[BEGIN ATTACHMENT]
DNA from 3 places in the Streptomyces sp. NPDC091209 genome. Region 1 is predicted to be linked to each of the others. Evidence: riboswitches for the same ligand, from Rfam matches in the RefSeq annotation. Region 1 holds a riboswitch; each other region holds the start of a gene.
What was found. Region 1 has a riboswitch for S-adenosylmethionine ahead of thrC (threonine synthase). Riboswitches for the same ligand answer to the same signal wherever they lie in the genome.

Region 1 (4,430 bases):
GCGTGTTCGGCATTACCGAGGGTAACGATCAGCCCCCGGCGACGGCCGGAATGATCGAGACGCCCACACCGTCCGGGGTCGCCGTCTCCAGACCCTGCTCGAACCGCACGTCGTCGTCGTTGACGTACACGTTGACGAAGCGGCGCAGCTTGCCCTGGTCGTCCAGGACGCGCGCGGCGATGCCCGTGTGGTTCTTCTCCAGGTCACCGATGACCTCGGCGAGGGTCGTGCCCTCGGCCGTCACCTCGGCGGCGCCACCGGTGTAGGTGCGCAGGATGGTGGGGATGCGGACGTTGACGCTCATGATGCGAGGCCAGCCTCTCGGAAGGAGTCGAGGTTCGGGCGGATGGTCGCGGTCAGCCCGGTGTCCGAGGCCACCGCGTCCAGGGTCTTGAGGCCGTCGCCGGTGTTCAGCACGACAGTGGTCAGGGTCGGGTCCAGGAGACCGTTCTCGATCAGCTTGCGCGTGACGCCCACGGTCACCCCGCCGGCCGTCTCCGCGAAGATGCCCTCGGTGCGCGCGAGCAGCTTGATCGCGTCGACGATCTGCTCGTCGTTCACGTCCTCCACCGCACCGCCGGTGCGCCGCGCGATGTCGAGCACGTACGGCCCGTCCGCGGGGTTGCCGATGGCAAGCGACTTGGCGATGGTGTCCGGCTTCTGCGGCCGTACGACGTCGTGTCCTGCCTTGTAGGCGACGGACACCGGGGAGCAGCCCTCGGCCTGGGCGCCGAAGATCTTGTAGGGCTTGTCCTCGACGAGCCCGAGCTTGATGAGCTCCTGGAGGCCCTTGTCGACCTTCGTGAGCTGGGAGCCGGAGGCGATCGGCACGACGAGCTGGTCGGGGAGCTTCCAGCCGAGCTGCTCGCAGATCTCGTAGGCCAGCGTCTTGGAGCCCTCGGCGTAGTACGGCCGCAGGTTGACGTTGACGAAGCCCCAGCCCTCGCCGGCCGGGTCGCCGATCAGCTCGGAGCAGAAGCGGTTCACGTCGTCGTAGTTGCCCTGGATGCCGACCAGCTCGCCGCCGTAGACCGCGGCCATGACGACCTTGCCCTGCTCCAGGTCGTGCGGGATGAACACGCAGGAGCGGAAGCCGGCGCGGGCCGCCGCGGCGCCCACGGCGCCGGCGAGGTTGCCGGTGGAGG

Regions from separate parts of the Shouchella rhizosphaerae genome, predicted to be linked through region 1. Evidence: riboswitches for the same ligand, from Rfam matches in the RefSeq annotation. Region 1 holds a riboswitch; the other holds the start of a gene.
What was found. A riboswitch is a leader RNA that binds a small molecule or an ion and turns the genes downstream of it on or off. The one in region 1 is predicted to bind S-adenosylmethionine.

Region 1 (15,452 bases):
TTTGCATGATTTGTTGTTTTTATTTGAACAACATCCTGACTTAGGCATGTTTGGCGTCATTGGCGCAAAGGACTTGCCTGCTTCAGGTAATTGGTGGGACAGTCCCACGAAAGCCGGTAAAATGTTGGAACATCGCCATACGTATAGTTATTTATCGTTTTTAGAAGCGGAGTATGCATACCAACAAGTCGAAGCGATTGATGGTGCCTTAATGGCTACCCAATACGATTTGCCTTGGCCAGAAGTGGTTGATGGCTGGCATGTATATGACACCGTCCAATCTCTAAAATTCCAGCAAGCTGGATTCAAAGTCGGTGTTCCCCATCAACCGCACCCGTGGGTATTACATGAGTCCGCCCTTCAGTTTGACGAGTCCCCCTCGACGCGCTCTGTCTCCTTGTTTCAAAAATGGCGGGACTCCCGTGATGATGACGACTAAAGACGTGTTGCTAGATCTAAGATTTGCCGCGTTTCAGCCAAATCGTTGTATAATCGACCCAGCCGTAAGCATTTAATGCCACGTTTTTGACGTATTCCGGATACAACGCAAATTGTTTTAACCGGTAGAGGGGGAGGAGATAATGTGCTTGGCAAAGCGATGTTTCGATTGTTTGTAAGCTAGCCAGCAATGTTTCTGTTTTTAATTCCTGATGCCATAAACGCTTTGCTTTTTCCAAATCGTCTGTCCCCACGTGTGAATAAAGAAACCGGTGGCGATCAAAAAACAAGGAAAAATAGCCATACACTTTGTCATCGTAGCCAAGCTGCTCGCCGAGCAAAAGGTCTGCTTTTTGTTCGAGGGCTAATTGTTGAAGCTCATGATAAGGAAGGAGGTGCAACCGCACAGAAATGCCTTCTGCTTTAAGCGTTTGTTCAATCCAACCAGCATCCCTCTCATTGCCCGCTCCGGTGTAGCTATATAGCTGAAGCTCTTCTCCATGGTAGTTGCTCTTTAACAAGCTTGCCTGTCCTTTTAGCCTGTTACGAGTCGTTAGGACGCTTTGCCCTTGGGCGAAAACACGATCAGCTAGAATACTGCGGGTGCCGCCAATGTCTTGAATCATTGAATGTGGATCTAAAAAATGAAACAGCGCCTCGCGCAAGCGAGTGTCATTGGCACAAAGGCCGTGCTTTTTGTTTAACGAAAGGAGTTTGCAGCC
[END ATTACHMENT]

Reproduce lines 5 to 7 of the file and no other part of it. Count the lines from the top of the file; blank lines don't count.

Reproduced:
Regions from separate parts of the Shouchella rhizosphaerae genome, predicted to be linked through region 1. Evidence: riboswitches for the same ligand, from Rfam matches in the RefSeq annotation. Region 1 holds a riboswitch; the other holds the start of a gene.
What was found. A riboswitch is a leader RNA that binds a small molecule or an ion and turns the genes downstream of it on or off. The one in region 1 is predicted to bind S-adenosylmethionine.

Region 1 (15,452 bases):